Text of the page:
A growth mindset was at the head of Mount St Joseph’s inaugural Brain Week.
The event included mental health and neuroscience-themed workshops from December 9, where students learnt how the brain acquires new skills. Students learnt to juggle and built Rube Goldberg machines, programmed to perform a simple task in a complicated way.
“The challenges allowed students to experience for themselves the ways their minds can expand when persisting with difficult tasks,” said Teaching and Learning Coordinator Jenny Symington.
“Students who exercised new parts of their brains were rewarded with even more brains – plush brains, brain ice-cube trays and squeezy stress-relief brains.”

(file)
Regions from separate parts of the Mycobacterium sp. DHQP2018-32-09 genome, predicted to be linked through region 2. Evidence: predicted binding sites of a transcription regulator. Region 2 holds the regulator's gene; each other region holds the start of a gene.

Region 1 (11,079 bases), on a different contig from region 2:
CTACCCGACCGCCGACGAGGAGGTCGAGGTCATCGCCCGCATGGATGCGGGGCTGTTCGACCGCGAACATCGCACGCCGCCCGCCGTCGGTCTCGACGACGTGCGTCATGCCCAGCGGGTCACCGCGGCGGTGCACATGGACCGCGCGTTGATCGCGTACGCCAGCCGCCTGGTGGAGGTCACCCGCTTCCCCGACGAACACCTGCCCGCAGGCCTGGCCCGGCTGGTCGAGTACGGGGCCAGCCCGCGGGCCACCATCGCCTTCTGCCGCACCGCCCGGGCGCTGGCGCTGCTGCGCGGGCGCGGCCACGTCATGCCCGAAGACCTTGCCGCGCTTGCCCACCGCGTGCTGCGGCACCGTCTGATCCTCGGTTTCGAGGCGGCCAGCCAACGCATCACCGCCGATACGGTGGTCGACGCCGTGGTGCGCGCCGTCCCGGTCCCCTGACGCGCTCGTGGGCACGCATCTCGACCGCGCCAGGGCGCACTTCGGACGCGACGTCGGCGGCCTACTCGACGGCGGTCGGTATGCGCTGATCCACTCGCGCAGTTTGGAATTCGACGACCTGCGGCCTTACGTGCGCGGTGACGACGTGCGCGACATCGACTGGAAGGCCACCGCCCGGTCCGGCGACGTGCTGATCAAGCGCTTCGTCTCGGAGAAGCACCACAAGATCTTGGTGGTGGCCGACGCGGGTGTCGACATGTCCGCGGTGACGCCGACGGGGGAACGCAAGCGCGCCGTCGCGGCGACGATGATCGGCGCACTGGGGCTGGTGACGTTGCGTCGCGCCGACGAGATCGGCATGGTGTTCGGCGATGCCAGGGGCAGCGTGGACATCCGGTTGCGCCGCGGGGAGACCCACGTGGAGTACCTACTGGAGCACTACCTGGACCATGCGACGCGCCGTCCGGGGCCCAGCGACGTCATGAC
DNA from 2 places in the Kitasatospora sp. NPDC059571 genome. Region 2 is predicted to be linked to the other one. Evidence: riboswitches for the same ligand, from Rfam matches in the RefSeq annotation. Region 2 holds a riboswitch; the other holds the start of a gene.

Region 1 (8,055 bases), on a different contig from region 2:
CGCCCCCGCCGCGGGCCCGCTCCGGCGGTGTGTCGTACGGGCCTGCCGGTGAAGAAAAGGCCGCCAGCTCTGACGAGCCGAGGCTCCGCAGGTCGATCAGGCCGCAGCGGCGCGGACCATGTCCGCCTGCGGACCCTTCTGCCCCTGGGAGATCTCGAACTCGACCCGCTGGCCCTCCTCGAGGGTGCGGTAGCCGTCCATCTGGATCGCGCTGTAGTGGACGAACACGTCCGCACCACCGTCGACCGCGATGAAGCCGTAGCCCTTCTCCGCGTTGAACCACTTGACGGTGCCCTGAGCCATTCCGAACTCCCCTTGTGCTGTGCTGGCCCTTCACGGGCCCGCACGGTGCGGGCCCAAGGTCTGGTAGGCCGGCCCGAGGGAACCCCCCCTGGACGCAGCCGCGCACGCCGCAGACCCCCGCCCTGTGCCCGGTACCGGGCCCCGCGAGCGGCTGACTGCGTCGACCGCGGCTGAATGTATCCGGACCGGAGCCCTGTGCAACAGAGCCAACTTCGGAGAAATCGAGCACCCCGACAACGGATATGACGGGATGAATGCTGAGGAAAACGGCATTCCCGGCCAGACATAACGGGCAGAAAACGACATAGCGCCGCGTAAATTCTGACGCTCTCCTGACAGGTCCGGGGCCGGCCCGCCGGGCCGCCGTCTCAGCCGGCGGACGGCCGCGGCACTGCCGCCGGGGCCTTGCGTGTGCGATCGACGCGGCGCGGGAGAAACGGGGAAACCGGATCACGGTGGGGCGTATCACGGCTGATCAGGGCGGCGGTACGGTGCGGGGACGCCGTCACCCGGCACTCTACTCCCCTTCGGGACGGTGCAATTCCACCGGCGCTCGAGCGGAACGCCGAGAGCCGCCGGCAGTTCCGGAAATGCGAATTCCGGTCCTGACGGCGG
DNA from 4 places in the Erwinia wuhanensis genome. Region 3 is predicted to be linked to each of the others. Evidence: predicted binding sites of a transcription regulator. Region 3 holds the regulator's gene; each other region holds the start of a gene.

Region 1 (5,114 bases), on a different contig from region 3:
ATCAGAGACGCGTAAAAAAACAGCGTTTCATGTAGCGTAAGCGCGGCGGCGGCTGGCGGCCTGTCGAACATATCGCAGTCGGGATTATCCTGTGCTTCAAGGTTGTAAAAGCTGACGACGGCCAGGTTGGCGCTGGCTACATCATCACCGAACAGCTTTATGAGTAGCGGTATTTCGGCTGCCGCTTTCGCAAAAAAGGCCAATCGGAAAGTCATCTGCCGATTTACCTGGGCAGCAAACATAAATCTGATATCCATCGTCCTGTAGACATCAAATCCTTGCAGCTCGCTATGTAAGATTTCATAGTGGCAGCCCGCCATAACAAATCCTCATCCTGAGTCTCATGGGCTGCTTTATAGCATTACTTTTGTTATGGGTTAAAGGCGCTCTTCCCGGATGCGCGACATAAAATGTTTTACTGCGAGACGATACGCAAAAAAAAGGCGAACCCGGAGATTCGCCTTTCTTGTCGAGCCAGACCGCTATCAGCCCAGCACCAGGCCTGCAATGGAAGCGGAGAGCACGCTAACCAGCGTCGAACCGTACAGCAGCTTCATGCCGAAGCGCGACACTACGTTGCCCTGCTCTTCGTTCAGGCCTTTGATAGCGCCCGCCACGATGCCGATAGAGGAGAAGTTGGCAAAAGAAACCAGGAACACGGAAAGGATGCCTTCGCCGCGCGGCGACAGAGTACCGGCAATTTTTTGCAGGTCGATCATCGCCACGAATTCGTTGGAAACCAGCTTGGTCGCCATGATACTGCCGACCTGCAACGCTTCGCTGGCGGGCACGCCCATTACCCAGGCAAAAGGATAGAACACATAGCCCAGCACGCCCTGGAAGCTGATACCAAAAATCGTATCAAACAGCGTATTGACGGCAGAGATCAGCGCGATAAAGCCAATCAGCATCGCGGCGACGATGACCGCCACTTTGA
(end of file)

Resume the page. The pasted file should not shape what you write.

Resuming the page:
Mount St Joseph teachers have adapted lessons throughout the year to encourage students to develop a belief in their own ability to change, something Stanford University professor Carol Dweck’s research calls a growth mindset.
The whole school participated in daily meditation breaks during Brain Week to draw attention to the importance of positive mental health. Parent workshops held English and Vietnamese also helped to build an understanding of a teen’s mindset.
Rio Olympian and past student Chloe Esposito also spoke to students at their annual presentation day. Chloe, who graduated from the school in 2009, won Australia’s first gold medal at modern pentathlon.
“Her speech worked really well to support our Brain Week message as she emphasised the fact that it was her own hard work and persistence, not natural talent, which put her ahead of other athletes in her field,” Ms Symington said.